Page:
Intel and Penn Medicine will tackle this issue with a technique known as federated learning to train neural networks capable of detecting brain tumors. If successful, such a technique would allow hospitals to train their models without having to share patients' personal data as one big centralized system – for example, on the same cloud server.
“AI shows great promise for the early detection of brain tumors, but it will require more data than any single medical center holds to reach its full potential,” Intel Labs said this week.
“Using Intel software and hardware and support from some of Intel Labs’ brightest minds, we are working with the University of Pennsylvania and a federation of 29 collaborating medical centers to advance the identification of brain tumors while protecting sensitive patient data.”
You can read more about their work here.
AI war games: The US Department of Defense’s research arm DARPA wants to experiment with AI bots in simulated war games as part of its Gamebreaker Artificial Intelligence Exploration program.
Nine teams from academia and industry have been selected to build the best game-playing agents in different environments. Some of the most common games include battle strategy games like StarCraft II, OpenRA, others are simple shoot-em ups like 1944, and some are tactical war games like Modern Operation, or race car driving ones like TORCS.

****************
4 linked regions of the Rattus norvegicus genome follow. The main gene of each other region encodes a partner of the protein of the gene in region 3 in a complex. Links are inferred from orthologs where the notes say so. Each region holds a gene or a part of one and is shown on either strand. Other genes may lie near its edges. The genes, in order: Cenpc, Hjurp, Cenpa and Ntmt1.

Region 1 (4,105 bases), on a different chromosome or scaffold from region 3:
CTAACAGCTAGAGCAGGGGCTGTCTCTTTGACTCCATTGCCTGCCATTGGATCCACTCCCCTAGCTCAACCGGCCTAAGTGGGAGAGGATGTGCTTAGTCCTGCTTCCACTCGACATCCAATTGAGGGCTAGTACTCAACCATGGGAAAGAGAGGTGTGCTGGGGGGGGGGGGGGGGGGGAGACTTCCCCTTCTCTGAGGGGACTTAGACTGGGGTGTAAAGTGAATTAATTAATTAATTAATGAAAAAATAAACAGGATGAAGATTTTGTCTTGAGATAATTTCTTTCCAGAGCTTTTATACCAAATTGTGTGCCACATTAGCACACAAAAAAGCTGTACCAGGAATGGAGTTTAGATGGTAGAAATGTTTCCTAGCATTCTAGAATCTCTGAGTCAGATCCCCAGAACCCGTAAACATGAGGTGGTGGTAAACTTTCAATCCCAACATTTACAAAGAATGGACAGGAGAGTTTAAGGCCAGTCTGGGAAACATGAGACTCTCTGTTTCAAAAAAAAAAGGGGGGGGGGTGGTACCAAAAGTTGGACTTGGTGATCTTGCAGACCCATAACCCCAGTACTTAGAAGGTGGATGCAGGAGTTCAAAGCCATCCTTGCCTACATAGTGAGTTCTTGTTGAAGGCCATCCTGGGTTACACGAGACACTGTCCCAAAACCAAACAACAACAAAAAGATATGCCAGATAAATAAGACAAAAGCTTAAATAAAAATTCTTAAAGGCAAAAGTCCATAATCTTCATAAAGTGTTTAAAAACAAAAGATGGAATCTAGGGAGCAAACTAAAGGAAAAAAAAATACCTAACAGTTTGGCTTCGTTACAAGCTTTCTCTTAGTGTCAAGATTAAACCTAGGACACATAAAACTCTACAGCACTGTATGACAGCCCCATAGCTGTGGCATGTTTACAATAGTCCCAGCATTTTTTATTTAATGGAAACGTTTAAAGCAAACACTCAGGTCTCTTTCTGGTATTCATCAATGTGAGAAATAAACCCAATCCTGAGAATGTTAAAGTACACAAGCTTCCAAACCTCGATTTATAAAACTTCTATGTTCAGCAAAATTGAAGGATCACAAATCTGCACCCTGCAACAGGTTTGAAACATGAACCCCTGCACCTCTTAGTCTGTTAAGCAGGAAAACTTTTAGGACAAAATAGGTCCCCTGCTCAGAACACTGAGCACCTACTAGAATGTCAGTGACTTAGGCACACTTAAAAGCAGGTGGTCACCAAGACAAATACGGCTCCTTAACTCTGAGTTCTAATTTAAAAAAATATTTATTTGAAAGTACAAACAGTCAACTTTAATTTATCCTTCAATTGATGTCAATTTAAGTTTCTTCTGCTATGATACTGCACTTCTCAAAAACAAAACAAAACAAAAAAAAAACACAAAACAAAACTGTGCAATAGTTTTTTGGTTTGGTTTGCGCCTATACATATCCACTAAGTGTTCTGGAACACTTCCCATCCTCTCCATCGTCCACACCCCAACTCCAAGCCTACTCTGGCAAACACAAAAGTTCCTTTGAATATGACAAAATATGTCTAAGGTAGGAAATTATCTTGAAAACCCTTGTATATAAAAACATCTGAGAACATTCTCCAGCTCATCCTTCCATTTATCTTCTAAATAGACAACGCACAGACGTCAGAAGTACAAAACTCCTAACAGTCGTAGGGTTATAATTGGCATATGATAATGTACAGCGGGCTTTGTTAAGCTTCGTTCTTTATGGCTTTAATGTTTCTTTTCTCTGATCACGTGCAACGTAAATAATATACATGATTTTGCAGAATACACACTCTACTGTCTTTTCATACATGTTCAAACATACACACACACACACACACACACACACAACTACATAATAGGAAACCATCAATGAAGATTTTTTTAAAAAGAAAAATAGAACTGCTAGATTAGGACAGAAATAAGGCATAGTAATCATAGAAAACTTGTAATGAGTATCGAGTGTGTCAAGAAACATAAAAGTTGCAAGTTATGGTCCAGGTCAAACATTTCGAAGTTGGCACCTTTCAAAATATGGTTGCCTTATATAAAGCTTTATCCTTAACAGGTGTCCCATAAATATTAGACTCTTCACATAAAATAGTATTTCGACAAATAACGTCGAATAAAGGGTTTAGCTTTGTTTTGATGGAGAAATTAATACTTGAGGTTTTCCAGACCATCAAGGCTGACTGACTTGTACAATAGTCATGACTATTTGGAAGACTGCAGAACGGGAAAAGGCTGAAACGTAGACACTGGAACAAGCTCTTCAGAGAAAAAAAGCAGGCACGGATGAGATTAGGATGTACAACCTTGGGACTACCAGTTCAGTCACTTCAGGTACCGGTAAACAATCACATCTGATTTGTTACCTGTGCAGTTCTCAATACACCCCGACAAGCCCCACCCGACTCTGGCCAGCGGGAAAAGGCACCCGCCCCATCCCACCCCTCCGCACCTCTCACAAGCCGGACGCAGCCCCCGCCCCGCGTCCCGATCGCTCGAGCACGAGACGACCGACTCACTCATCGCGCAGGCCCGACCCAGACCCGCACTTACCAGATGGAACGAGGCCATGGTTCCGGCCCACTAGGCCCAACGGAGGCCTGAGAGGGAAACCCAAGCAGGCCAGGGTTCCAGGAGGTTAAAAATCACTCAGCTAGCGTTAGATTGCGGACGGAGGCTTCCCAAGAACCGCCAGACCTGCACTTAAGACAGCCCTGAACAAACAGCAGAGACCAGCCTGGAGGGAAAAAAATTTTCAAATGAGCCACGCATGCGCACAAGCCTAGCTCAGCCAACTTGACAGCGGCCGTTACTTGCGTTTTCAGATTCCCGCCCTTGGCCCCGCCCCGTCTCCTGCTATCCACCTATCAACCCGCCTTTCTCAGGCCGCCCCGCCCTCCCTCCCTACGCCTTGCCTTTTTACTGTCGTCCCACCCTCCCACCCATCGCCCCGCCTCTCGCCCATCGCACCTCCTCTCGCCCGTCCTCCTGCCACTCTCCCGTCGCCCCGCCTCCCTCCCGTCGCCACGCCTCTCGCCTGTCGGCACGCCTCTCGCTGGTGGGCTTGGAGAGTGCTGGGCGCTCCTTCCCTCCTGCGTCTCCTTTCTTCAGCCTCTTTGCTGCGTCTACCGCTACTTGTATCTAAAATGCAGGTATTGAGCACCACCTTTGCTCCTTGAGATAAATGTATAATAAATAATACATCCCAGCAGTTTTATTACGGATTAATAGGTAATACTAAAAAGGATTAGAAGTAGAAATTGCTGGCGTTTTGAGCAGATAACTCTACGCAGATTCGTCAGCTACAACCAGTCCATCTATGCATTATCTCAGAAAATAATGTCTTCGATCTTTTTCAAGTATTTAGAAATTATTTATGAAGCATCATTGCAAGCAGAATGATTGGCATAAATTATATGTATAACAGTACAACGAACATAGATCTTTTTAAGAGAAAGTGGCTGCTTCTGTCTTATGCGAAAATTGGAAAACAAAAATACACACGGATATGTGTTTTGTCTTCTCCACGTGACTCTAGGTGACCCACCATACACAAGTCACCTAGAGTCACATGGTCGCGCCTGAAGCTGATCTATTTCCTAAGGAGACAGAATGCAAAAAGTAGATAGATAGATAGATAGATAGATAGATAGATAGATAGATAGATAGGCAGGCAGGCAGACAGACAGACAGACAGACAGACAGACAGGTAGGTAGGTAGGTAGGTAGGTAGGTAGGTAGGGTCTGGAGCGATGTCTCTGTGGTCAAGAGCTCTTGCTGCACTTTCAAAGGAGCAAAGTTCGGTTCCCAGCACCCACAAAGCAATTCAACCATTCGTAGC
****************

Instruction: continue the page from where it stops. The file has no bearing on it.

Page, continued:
Some notable names taking part in the program, include top defense and aerospace companies including BAE, Northrup-Grumman, and Lockheed Martin. There are a few universities such as UC Santa Barbara and Purdue University, and a a handful of machine learning startups like Blue Wave AI labs and EpiSci.
“If we can figure out a generic method to assess and then manipulate balance in commercial video games, my hope is that we might then apply those AI algorithms to create imbalance in DoD simulated war games used to train warfighters for real-world battle,” said Lt. Col. Dan “Animal” Javorsek, the Gamebreaker program manager in DARPA’s Strategic Technology Office.
The teams aren’t competing directly against with one another, since they are all experimenting with different games. You can find out more details about each team here. ®